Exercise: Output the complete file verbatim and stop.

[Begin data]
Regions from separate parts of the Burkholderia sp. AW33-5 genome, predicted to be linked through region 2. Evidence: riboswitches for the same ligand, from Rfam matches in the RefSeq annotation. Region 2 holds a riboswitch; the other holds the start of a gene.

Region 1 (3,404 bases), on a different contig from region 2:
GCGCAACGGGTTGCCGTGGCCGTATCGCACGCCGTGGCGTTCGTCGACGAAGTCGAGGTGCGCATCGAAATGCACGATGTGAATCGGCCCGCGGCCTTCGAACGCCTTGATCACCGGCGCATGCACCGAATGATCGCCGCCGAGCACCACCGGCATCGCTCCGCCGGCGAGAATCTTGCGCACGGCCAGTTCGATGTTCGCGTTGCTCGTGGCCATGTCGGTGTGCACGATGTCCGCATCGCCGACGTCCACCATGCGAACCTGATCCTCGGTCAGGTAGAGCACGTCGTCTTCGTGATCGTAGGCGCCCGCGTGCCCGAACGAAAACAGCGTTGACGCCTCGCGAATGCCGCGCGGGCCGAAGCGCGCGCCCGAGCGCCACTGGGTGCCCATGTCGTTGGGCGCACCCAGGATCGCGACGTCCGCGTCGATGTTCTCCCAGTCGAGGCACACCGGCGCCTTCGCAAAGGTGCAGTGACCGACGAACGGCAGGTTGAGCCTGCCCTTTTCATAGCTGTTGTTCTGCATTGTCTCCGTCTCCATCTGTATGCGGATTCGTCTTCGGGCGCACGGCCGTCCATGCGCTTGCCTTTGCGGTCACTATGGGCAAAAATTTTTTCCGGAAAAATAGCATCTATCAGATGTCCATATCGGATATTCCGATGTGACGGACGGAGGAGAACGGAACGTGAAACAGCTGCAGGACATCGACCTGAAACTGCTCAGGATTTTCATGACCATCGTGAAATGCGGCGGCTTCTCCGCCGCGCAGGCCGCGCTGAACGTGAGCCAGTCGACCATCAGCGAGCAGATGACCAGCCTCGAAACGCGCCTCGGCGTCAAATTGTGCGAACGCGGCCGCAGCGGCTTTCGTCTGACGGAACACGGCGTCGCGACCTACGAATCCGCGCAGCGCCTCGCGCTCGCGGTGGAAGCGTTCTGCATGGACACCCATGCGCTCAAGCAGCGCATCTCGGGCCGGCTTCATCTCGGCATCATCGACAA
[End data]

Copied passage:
Regions from separate parts of the Burkholderia sp. AW33-5 genome, predicted to be linked through region 2. Evidence: riboswitches for the same ligand, from Rfam matches in the RefSeq annotation. Region 2 holds a riboswitch; the other holds the start of a gene.

Region 1 (3,404 bases), on a different contig from region 2:
GCGCAACGGGTTGCCGTGGCCGTATCGCACGCCGTGGCGTTCGTCGACGAAGTCGAGGTGCGCATCGAAATGCACGATGTGAATCGGCCCGCGGCCTTCGAACGCCTTGATCACCGGCGCATGCACCGAATGATCGCCGCCGAGCACCACCGGCATCGCTCCGCCGGCGAGAATCTTGCGCACGGCCAGTTCGATGTTCGCGTTGCTCGTGGCCATGTCGGTGTGCACGATGTCCGCATCGCCGACGTCCACCATGCGAACCTGATCCTCGGTCAGGTAGAGCACGTCGTCTTCGTGATCGTAGGCGCCCGCGTGCCCGAACGAAAACAGCGTTGACGCCTCGCGAATGCCGCGCGGGCCGAAGCGCGCGCCCGAGCGCCACTGGGTGCCCATGTCGTTGGGCGCACCCAGGATCGCGACGTCCGCGTCGATGTTCTCCCAGTCGAGGCACACCGGCGCCTTCGCAAAGGTGCAGTGACCGACGAACGGCAGGTTGAGCCTGCCCTTTTCATAGCTGTTGTTCTGCATTGTCTCCGTCTCCATCTGTATGCGGATTCGTCTTCGGGCGCACGGCCGTCCATGCGCTTGCCTTTGCGGTCACTATGGGCAAAAATTTTTTCCGGAAAAATAGCATCTATCAGATGTCCATATCGGATATTCCGATGTGACGGACGGAGGAGAACGGAACGTGAAACAGCTGCAGGACATCGACCTGAAACTGCTCAGGATTTTCATGACCATCGTGAAATGCGGCGGCTTCTCCGCCGCGCAGGCCGCGCTGAACGTGAGCCAGTCGACCATCAGCGAGCAGATGACCAGCCTCGAAACGCGCCTCGGCGTCAAATTGTGCGAACGCGGCCGCAGCGGCTTTCGTCTGACGGAACACGGCGTCGCGACCTACGAATCCGCGCAGCGCCTCGCGCTCGCGGTGGAAGCGTTCTGCATGGACACCCATGCGCTCAAGCAGCGCATCTCGGGCCGGCTTCATCTCGGCATCATCGACAA